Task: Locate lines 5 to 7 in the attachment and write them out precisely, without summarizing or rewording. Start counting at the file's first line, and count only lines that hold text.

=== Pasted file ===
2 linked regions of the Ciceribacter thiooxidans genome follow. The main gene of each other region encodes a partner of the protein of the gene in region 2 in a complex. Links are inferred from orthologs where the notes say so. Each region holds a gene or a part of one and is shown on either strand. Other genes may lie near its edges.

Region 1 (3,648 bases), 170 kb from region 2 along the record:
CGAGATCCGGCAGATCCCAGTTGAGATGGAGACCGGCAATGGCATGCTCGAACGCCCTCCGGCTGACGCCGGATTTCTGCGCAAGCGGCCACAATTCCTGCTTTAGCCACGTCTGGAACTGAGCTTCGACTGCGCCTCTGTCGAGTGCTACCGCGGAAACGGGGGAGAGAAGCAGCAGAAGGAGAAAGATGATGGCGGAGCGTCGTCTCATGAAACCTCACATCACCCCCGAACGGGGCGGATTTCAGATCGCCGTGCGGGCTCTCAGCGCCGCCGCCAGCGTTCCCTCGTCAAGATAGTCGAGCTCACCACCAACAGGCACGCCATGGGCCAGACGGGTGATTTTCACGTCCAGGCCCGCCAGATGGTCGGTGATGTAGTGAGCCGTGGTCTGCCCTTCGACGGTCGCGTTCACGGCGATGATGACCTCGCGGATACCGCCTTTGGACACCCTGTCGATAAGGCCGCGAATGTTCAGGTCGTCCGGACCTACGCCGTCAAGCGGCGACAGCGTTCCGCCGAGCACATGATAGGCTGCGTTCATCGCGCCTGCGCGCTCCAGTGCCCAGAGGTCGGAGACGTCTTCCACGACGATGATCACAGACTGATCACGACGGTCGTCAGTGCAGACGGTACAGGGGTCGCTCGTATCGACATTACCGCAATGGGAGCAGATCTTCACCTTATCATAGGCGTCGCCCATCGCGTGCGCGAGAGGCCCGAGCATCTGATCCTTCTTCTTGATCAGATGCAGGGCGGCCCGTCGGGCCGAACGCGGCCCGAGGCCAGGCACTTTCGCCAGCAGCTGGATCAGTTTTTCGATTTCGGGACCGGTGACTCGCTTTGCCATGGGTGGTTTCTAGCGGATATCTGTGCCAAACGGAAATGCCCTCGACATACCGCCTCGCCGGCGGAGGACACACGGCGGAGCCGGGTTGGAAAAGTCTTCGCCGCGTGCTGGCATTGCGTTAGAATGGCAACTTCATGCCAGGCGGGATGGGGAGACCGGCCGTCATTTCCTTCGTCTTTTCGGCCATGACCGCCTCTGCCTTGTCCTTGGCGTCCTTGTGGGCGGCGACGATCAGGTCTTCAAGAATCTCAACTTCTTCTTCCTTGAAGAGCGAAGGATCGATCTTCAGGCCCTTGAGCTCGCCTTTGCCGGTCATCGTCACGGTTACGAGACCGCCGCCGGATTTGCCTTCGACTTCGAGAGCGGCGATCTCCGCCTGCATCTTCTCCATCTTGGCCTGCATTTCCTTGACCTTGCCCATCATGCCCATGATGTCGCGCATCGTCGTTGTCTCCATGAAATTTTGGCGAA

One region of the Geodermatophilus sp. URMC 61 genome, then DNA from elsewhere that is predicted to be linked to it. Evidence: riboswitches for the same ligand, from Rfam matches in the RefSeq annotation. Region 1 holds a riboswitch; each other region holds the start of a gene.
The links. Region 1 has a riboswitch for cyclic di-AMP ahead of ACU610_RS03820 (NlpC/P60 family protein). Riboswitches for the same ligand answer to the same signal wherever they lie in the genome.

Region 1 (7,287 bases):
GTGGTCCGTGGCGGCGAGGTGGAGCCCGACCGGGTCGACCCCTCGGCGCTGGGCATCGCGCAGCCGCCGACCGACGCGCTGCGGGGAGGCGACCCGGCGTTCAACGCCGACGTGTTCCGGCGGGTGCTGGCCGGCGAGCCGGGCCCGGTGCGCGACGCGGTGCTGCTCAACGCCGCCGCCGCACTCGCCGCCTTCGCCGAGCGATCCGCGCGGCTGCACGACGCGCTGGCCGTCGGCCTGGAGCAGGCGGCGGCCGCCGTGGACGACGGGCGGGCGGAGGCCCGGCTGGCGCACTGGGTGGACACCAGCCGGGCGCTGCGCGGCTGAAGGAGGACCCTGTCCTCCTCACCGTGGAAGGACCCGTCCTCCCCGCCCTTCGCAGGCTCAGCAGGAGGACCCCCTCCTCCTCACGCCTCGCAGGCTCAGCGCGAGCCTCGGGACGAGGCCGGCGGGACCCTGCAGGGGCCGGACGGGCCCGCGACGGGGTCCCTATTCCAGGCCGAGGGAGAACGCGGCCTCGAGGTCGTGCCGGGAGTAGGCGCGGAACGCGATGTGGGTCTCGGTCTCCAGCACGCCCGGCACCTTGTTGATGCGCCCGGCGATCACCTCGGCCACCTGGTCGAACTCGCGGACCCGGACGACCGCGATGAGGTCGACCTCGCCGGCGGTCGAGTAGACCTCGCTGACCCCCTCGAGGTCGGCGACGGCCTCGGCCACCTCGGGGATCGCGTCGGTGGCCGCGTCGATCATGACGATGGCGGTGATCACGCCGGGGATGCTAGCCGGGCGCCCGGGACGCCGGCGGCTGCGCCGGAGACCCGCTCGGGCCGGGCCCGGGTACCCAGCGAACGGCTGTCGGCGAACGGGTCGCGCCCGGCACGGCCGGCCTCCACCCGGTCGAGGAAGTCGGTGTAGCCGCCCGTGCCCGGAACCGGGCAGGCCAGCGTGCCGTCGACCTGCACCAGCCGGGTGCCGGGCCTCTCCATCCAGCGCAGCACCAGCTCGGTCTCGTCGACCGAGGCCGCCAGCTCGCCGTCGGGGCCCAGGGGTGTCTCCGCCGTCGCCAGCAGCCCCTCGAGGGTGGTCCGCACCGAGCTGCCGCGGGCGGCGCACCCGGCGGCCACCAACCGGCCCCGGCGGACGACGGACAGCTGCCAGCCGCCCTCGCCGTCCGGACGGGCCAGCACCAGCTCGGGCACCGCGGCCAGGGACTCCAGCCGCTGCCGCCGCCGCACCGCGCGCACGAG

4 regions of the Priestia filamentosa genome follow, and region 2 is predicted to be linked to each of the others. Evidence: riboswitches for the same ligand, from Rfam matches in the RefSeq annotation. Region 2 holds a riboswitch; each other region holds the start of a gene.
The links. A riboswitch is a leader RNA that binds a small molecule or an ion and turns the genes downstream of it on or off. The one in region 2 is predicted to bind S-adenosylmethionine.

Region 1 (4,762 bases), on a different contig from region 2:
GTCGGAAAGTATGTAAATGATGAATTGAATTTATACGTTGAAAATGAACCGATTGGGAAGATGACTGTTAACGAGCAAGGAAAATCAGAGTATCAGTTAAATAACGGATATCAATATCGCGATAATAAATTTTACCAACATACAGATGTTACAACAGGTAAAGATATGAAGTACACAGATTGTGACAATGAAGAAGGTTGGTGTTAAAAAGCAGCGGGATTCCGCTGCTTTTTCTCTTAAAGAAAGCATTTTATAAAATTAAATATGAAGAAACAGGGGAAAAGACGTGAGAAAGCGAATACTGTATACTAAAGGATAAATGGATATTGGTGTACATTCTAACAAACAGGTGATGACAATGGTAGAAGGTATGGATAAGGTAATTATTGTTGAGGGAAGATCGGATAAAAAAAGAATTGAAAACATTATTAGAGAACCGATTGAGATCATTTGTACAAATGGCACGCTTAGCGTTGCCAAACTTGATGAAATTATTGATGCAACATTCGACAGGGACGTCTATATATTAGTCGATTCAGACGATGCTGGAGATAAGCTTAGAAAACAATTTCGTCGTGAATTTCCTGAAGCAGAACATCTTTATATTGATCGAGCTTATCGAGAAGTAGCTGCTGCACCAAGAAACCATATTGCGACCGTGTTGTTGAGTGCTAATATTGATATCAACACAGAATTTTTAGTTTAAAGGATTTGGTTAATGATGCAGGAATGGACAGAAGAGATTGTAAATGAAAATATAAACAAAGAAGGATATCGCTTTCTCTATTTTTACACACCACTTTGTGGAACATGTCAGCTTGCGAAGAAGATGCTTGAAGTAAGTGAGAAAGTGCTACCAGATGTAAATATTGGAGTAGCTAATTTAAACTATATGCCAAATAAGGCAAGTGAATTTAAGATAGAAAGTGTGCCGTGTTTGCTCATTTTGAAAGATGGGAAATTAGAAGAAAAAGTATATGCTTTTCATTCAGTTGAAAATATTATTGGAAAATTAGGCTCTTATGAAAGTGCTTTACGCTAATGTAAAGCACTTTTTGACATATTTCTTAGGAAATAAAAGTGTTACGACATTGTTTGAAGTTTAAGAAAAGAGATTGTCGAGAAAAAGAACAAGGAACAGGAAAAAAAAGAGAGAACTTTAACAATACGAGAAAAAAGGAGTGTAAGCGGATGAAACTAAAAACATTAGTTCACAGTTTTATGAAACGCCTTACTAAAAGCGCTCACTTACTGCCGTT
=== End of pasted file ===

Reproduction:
The links. Region 1 has a riboswitch for cyclic di-AMP ahead of ACU610_RS03820 (NlpC/P60 family protein). Riboswitches for the same ligand answer to the same signal wherever they lie in the genome.

Region 1 (7,287 bases):
GTGGTCCGTGGCGGCGAGGTGGAGCCCGACCGGGTCGACCCCTCGGCGCTGGGCATCGCGCAGCCGCCGACCGACGCGCTGCGGGGAGGCGACCCGGCGTTCAACGCCGACGTGTTCCGGCGGGTGCTGGCCGGCGAGCCGGGCCCGGTGCGCGACGCGGTGCTGCTCAACGCCGCCGCCGCACTCGCCGCCTTCGCCGAGCGATCCGCGCGGCTGCACGACGCGCTGGCCGTCGGCCTGGAGCAGGCGGCGGCCGCCGTGGACGACGGGCGGGCGGAGGCCCGGCTGGCGCACTGGGTGGACACCAGCCGGGCGCTGCGCGGCTGAAGGAGGACCCTGTCCTCCTCACCGTGGAAGGACCCGTCCTCCCCGCCCTTCGCAGGCTCAGCAGGAGGACCCCCTCCTCCTCACGCCTCGCAGGCTCAGCGCGAGCCTCGGGACGAGGCCGGCGGGACCCTGCAGGGGCCGGACGGGCCCGCGACGGGGTCCCTATTCCAGGCCGAGGGAGAACGCGGCCTCGAGGTCGTGCCGGGAGTAGGCGCGGAACGCGATGTGGGTCTCGGTCTCCAGCACGCCCGGCACCTTGTTGATGCGCCCGGCGATCACCTCGGCCACCTGGTCGAACTCGCGGACCCGGACGACCGCGATGAGGTCGACCTCGCCGGCGGTCGAGTAGACCTCGCTGACCCCCTCGAGGTCGGCGACGGCCTCGGCCACCTCGGGGATCGCGTCGGTGGCCGCGTCGATCATGACGATGGCGGTGATCACGCCGGGGATGCTAGCCGGGCGCCCGGGACGCCGGCGGCTGCGCCGGAGACCCGCTCGGGCCGGGCCCGGGTACCCAGCGAACGGCTGTCGGCGAACGGGTCGCGCCCGGCACGGCCGGCCTCCACCCGGTCGAGGAAGTCGGTGTAGCCGCCCGTGCCCGGAACCGGGCAGGCCAGCGTGCCGTCGACCTGCACCAGCCGGGTGCCGGGCCTCTCCATCCAGCGCAGCACCAGCTCGGTCTCGTCGACCGAGGCCGCCAGCTCGCCGTCGGGGCCCAGGGGTGTCTCCGCCGTCGCCAGCAGCCCCTCGAGGGTGGTCCGCACCGAGCTGCCGCGGGCGGCGCACCCGGCGGCCACCAACCGGCCCCGGCGGACGACGGACAGCTGCCAGCCGCCCTCGCCGTCCGGACGGGCCAGCACCAGCTCGGGCACCGCGGCCAGGGACTCCAGCCGCTGCCGCCGCCGCACCGCGCGCACGAG